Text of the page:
Commands using date (189)

  • This version uses read instead of eval.

    read day month year <<< $(date +'%d %m %y')
    putnamhill · 2011-07-29 15:05:19 4
  • This example, for example, produces the output, "Fri Feb 13 15:26:30 EST 2009"

    date -d@1234567890
    kFiddle · 2009-04-11 22:26:41 7
  • Shorter, easier to remember version of cmd#7636 NTP is better, but there are situations where it can't be used. In those cases, you can do this to sync the local time to a server. Show Sample Output

    date --set="$(ssh user@server date)"
    splante · 2011-08-30 20:03:06 3

  • 27
    date -d @1234567890
    elzapp · 2009-08-25 11:18:04 2
  • If you have used bash for any scripting, you've used the date command alot. It's perfect for using as a way to create filename's dynamically within aliases,functions, and commands like below.. This is actually an update to my first alias, since a few commenters (below) had good observations on what was wrong with my first command. # creating a date-based ssh-key for ssh-keygen -f ~/.ssh/`date +git-$USER@$HOSTNAME-%m-%d-%g` -C '' # /home/gpl/.ssh/ # create a tar+gzip backup of the current directory tar -czf $(date +$HOME/.backups/%m-%d-%g-%R-`sed -u 's/\//#/g' <<< $PWD`.tgz) . # tar -czf /home/gpl/.backups/04-22-10-01:13-#home#gpl#.rr#src.tgz . I personally find myself having to reference date --help quite a bit as a result. So this nice alias saves me a lot of time. This is one bdash mofo. Works in sh and bash (posix), but will likely need to be changed for other shells due to the parameter substitution going on.. Just extend the sed command, I prefer sed to pretty much everything anyways.. but it's always preferable to put in the extra effort to go for as much builtin use as you can. Otherwise it's not a top one-liner, it's a lazyboy recliner. Here's the old version: alias dateh='date --help|sed "/^ *%%/,/^ *%Z/!d;s/ \+/ /g"|while read l;do date "+ %${l/% */}_${l/% */}_${l#* }";done|column -s_ -t' This trick from my [ bash_profile ] Show Sample Output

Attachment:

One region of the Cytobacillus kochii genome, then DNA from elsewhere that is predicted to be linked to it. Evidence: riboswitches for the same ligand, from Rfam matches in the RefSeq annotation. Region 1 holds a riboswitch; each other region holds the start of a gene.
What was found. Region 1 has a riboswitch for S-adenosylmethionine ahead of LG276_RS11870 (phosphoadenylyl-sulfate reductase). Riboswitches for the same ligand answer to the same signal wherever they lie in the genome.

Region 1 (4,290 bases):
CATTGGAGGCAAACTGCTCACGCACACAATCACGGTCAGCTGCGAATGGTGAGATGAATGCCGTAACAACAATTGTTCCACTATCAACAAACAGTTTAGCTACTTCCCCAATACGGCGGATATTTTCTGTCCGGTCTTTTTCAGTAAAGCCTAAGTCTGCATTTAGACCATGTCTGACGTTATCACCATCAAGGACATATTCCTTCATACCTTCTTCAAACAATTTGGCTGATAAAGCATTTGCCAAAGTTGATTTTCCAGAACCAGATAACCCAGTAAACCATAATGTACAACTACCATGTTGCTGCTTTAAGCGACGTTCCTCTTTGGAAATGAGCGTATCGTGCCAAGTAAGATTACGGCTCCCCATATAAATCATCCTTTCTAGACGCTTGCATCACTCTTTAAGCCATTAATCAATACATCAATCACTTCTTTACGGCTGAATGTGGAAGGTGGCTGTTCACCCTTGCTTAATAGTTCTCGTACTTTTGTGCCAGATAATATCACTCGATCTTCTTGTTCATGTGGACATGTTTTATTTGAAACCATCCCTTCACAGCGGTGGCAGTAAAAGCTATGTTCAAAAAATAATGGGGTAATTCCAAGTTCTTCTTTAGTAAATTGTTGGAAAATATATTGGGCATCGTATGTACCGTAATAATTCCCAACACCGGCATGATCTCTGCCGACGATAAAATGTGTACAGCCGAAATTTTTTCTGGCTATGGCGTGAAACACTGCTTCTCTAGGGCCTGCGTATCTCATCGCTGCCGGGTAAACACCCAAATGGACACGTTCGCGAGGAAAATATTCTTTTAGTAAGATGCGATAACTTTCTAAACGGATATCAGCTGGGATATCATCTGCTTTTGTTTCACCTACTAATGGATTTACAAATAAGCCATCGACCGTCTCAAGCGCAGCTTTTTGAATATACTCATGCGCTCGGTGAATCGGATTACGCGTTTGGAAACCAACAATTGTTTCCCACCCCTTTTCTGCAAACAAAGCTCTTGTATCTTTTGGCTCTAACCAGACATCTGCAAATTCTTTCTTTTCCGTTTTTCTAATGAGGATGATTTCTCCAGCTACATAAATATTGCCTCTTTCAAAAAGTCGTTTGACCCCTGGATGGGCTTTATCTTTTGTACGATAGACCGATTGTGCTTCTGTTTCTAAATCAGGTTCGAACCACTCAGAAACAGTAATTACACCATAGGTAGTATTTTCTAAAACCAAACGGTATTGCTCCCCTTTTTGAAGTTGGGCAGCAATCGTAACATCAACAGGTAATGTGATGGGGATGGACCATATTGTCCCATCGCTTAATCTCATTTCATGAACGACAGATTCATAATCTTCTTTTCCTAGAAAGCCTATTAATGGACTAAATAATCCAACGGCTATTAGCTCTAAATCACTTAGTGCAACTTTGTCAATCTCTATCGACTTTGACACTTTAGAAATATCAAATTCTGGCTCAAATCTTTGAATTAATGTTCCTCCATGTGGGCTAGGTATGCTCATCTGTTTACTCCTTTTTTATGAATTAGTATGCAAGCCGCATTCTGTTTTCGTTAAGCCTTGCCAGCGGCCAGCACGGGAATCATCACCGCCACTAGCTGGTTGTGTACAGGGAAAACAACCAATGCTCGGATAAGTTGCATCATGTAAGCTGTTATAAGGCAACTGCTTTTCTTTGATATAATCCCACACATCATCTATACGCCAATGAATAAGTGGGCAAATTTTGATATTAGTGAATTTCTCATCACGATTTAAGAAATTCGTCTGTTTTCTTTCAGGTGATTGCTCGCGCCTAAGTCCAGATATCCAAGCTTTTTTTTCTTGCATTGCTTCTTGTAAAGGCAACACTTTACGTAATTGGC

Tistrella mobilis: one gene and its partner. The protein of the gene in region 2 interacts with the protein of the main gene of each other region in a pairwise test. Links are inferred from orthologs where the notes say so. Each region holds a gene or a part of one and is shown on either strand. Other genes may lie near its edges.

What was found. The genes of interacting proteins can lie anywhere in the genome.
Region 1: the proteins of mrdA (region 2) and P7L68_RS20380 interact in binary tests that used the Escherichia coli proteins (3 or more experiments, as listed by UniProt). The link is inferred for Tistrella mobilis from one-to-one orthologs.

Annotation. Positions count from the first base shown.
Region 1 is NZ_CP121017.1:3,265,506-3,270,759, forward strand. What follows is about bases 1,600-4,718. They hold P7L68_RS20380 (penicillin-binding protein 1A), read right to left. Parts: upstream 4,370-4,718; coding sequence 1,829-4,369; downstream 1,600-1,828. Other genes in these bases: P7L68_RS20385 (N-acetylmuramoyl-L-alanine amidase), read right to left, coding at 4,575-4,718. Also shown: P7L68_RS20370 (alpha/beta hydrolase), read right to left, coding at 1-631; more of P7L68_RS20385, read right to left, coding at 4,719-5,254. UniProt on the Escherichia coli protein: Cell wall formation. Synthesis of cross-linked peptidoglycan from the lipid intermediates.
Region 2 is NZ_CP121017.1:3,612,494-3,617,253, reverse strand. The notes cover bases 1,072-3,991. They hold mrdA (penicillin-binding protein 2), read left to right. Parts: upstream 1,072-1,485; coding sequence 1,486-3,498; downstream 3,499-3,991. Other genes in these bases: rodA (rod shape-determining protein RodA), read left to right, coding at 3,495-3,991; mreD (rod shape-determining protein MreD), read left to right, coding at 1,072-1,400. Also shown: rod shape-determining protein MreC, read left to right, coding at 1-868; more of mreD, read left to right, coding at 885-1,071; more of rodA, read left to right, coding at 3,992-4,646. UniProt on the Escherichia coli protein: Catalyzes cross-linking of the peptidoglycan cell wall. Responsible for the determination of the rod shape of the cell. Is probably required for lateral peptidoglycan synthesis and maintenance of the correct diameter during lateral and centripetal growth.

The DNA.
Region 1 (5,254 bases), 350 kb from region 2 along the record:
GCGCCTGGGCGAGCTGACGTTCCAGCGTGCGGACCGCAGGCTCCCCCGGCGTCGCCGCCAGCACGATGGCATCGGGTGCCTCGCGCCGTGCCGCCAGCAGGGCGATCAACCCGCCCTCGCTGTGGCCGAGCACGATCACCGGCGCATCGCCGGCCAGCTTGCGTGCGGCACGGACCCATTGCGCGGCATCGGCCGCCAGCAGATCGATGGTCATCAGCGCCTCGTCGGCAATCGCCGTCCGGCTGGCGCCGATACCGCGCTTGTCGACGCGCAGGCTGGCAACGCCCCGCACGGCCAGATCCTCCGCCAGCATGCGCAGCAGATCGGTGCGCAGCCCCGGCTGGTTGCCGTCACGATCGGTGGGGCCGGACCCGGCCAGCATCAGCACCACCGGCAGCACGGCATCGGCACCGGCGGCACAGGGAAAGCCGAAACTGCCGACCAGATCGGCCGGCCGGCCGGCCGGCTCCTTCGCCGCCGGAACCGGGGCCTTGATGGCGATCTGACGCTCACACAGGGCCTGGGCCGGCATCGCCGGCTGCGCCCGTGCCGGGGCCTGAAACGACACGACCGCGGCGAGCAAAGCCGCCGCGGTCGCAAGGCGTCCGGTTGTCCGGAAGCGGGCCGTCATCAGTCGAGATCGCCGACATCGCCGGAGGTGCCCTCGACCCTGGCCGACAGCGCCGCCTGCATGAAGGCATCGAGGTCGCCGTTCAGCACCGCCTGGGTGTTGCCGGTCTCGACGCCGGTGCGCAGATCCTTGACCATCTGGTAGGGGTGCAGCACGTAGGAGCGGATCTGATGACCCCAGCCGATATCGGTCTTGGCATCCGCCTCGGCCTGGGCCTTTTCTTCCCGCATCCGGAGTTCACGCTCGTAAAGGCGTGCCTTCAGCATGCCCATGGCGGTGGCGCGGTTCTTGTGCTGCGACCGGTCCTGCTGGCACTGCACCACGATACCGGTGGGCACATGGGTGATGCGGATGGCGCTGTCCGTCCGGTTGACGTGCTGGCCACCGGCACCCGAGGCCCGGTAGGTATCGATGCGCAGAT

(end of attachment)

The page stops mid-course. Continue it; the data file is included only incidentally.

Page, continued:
alias dateh='date --help|sed -n "/^ *%%/,/^ *%Z/p"|while read l;do F=${l/% */}; date +%$F:"|'"'"'${F//%n/ }'"'"'|${l#* }";done|sed "s/\ *|\ */|/g" |column -s "|" -t'
    AskApache · 2010-04-21 01:22:18 5
  • Not perl but shorter.

    date +%V
    putnamhill · 2009-12-01 21:40:56 1
  • Good for automating reports that need to run from between two dates. Show Sample Output

    date -d '2 weeks ago Saturday' +%Y-%m-%d
    NPH · 2009-02-21 16:42:52 2
  • That works in all softs, CLI or GUI... I don't want to waste time to all the time typing the same stuff . So, I have that command in my window manager shortcuts ( meta+l ). All the window managers have editable shortcuts AFAIK. If not, or you don't want to use it that way, you can easily use the xbindkeys soft. I you're using kde4, you can run : systemsettings then open "inputs actions" and create a new shortcut. For Gnome take a look there : A more advanced one, with strings and newlines : xvkbd -xsendevent -text "---8<-----\nToday date is: $(date +%Y%m%d)\n---8<-----" For complicated or long paste, you can feed xvkbd with a file : xvkbd -xsendevent -file <file> You can simulate ^C ( control+c ) too or others combinations of keys : xvkbd -text "\C\Ac" There's no man page nor help ( On my Archlinux distro ), but you can see online doc there : Show Sample Output

    xvkbd -xsendevent -text $(date +%Y%m%d)
    sputnick · 2009-12-23 12:01:07 4
  • This command takes a 1280x1024 p picture from the webcam. If prefer it smaller, try changing the -s parameter: qqvga is the tiniest, vga is 640x480, svga is 800x600 and so on. Get your smile on and press enter! :)

    read && ffmpeg -y -r 1 -t 3 -f video4linux2 -vframes 1 -s sxga -i /dev/video0 ~/webcam-$(date +%m_%d_%Y_%H_%M).jpeg
    MarxBro · 2013-01-17 11:37:09 7
  • Not a discovery but a useful one nontheless. In the above example date format is 'yyyymmdd'. For other possible formats see 'man date'. This command can be also very convenient when aliased to some meaningful name: alias mkdd='mkdir $(date +%Y%m%d)'

    mkdir $(date +%Y%m%d)
    thebodzio · 2009-04-25 14:16:45 4
  • Use `zless` to read the content of your *rss.gz file: zless commandlinefu-contribs-backup-2009-08-10-07.40.39.rss.gz Show Sample Output

    curl<your username>/rss|gzip ->commandlinefu-contribs-backup-$(date +%Y-%m-%d-%H.%M.%S).rss.gz
    linuxrawkstar · 2009-08-10 12:43:33 0
  • No command substitution but subshell redirection

    read day month year < <(date +'%d %m %y')
    frans · 2011-07-30 06:06:29 1
  • This will log your internet download speed. You can run gnuplot -persist <(echo "plot 'bps' with lines") to get a graph of it.

    echo $(date +%s) > start-time; URL=; while true; do echo $(curl -L --w %{speed_download} -o/dev/null -s $URL) >> bps; sleep 10; done &
    matthewbauer · 2009-09-19 21:26:06 0